As Cornel West reminds us, "Race Matters" even though it does not exist. There is a huge danger in ignoring that it exists, but an equal danger in giving it power by making race a category rather than a process. People are not a race, they are raced. There is not point at which a human is Black or White, more there is a movable convention depending on the reaction to complexion in the society one finds one in. A dear friend of mine, is part Spanish, part Native South American, and part Bohemian. In South American, she is seen as White. In the US, she is seen as completely Indian, and is on the Treaty Counsel.
It is not the simple hurt feelings of the White liberal that are at stake. Even gender turns out not to be an absolute. Where does the transgendered person fit in the poem above, is there a difference in acceptance before or after an operation to assign a more acceptable gender to an individual?
We also see the lines drawn around acceptable minorities. In point of fact, even the progressive community excludes and ignores, racializes. The Romany people are a people who today are the object of genocide, in many places and oppression in most. Those of us who advocate for them, represent a people for whom there is no tolerance of a civil rights movement. No tears are ever shed for them. Black men living in poverty, are excluded from many of the benefits of the rights struggle spearheaded by them and on their behalf. And yet, I would say that there were benefits to the broad nature of the support... it is just important, however to learn the lesson of inclusion.
The feminist movement in the US, was, almost completely sparked by women ( many of them Quaker ) in who had taken part in the abolitionist movement. Then, in a great irony, their movement for inclusion of women in an expectation of rights, in many ways, disempowered Black males, certainly not intentionally.
Derek Bell ( sorry to so paraphrase thee, Derek ) points out that before affirmative action, one's place in society was tied to one's background, the schools you went to and the family into which you were born. So, after the courts said, Black people in the US must be allowed into management, the first programmatic shop floor promotion programs were begun. So, let us say there are five management slots from the shop floor. Two will be affirmative action set asides, well, the first beneficiary is a White male, the three non-set asides. Then, the next, numerically to benefit were White woman, then among all the other descriptions of minorities, a few Black men find their way in, and yet, they become the face of affirmative action. Now, as the society is attempting to reclaim the right of an empowered class to pass opportunity to their own, exclusively, they attack affirmative action, putting the face of the Black man, the last beneficiary on the process of closing down of the road of opportunity.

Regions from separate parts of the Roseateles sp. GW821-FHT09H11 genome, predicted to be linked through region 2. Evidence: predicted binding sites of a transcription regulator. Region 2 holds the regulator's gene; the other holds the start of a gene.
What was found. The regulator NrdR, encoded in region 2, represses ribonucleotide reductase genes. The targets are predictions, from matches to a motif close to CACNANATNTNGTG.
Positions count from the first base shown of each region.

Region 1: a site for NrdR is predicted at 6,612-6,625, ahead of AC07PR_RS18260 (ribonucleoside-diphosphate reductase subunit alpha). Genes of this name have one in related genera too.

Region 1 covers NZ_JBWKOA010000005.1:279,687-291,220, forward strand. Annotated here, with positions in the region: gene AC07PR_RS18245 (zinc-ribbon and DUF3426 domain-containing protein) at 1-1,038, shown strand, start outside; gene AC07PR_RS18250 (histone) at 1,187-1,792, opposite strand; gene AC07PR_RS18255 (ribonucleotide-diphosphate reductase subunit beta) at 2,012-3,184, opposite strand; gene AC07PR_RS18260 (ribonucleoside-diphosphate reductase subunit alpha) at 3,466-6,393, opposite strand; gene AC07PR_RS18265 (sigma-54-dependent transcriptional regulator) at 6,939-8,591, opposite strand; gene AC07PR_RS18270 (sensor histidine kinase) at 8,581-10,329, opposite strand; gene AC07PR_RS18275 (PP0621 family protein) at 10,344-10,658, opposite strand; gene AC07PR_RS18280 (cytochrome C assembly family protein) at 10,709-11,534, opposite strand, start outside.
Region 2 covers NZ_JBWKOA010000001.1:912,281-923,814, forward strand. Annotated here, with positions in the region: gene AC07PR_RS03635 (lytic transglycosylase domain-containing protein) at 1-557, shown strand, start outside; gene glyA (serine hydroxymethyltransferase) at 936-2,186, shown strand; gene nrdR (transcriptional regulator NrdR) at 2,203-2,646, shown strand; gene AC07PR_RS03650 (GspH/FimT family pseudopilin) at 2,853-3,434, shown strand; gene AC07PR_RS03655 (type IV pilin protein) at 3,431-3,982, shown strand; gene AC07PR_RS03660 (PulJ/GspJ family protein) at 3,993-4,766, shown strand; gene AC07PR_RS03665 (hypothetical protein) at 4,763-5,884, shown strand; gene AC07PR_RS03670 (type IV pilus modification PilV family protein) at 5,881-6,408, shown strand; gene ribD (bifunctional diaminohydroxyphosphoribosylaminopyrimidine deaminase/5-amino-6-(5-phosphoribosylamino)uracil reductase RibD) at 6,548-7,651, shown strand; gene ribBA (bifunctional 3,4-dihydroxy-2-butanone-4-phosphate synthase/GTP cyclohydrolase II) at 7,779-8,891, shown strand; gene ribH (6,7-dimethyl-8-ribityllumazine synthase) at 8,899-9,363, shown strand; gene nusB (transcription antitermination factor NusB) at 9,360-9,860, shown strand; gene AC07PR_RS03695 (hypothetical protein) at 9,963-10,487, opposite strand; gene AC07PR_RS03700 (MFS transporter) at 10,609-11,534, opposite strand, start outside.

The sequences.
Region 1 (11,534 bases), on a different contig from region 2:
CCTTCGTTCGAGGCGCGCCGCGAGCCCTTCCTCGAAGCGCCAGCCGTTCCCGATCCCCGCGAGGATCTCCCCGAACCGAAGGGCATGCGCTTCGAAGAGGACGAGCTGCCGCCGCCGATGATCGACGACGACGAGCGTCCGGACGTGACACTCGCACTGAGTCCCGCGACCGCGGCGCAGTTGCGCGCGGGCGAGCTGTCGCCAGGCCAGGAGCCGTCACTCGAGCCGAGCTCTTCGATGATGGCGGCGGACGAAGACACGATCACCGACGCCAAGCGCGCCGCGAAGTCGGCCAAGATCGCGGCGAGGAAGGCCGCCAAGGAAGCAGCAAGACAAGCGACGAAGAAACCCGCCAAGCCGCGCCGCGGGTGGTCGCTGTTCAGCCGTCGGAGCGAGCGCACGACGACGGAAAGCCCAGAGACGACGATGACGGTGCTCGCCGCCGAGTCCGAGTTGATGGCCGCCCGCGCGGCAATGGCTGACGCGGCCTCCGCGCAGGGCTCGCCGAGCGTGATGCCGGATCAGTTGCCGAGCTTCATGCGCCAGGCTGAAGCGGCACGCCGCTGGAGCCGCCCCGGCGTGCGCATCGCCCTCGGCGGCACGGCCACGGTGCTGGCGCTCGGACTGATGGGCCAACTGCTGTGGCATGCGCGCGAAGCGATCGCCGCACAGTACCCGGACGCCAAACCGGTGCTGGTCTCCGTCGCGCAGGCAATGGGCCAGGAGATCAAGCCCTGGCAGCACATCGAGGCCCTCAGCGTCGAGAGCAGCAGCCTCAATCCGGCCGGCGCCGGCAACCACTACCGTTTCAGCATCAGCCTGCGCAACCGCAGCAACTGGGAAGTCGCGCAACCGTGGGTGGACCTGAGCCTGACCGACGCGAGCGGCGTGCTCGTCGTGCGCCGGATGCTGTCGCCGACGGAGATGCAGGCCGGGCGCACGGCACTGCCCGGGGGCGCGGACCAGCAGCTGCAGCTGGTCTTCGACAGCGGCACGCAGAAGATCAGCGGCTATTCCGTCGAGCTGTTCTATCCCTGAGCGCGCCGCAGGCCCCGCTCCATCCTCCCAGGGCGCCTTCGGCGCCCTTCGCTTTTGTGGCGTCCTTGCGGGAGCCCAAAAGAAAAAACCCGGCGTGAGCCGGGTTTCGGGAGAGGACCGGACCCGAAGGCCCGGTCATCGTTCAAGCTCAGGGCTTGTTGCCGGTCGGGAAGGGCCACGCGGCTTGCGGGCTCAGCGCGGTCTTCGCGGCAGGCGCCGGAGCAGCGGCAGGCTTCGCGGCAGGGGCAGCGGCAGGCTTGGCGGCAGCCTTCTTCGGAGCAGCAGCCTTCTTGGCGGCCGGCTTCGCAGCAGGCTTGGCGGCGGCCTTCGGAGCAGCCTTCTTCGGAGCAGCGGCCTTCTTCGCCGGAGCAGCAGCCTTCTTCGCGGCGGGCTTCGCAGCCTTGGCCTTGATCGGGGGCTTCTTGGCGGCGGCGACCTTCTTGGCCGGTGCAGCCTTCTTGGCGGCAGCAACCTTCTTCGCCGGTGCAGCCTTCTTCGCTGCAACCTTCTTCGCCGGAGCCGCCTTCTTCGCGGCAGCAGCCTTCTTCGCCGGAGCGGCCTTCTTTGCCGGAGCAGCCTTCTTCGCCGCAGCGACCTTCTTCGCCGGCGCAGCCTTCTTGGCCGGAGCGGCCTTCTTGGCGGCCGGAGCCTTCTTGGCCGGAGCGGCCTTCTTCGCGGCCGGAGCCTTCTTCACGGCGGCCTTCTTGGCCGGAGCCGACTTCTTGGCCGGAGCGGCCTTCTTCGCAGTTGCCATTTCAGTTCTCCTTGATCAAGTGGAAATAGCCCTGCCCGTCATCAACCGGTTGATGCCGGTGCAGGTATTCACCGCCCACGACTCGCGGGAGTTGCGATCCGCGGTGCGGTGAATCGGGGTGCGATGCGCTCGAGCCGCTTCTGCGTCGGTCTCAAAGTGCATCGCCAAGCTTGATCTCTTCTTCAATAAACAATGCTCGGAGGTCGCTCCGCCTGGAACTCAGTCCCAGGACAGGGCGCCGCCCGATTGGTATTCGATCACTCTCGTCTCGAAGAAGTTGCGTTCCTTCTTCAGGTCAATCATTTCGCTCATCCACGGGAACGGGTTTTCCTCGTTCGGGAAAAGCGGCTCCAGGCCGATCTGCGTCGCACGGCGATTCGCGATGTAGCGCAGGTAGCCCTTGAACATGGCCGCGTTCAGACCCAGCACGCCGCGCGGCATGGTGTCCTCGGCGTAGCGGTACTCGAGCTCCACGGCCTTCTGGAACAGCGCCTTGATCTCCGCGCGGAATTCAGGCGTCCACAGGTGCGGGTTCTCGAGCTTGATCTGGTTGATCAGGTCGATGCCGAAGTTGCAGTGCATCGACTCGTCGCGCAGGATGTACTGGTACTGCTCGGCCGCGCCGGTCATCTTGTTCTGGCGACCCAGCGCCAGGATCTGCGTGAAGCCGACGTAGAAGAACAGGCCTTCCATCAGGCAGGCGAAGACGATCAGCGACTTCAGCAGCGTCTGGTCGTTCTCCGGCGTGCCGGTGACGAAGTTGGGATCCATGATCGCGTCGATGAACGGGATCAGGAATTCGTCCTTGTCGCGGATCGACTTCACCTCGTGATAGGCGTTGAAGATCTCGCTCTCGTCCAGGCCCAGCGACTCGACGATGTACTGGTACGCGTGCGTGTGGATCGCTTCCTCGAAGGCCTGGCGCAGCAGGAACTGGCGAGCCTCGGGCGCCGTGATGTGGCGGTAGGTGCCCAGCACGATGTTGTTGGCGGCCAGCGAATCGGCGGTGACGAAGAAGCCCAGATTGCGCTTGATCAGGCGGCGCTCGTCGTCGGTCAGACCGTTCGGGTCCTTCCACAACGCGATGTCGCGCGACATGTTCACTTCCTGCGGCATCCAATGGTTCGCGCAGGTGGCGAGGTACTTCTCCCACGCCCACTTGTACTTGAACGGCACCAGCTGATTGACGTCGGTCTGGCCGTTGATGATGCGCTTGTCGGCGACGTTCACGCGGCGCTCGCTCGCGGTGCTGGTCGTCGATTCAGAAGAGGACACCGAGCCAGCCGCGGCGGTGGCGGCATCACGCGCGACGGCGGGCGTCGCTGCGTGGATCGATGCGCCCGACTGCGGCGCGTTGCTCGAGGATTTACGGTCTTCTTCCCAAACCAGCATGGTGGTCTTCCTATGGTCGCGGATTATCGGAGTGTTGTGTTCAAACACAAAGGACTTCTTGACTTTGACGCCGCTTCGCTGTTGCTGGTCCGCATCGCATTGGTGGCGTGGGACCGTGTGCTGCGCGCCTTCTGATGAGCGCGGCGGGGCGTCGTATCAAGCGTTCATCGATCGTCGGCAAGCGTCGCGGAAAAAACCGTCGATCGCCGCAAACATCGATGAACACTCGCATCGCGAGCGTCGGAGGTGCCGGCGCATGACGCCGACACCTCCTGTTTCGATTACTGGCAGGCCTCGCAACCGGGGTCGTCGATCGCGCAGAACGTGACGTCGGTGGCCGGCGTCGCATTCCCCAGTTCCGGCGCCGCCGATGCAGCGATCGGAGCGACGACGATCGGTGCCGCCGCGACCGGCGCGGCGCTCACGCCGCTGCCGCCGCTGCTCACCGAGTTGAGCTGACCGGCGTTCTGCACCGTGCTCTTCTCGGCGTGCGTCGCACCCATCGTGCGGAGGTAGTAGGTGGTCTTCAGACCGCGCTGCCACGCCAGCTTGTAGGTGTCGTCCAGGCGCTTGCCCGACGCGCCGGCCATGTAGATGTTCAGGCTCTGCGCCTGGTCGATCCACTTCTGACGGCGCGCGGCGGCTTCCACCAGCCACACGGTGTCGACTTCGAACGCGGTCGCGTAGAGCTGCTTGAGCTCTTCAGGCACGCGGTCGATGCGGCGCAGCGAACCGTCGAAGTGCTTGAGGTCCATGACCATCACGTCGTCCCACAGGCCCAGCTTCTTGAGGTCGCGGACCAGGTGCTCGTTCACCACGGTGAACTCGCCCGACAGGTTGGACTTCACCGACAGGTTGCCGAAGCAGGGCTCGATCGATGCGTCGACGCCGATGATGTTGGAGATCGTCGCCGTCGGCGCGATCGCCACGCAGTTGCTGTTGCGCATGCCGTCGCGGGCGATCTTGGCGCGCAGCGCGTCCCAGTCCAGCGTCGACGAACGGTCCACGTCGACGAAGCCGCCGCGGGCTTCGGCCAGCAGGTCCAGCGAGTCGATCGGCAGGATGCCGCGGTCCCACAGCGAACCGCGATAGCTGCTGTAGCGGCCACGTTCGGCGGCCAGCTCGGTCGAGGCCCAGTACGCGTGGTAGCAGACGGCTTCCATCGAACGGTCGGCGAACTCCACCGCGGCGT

So, White women, learned from their work for the end of slavery, that they had rights, they accessed rights in ways undreamed at the start of their movement ... and those Black men and women, are left, many far behind. So, is the answer to close off White and Black women as having no shared interests, or to find, together that there are benefits and debts to examine, from which to learn.
The poem ... well, the blame pattern in society is often, almost always pointed down at the other below thee on the ladder, this assumes a place on the ladder, which may or may not be true... I'm not sure it is even the best thing to point the blame pattern up, where it likely belongs, more we have to seek real answers, and I think the answer is seeking unity.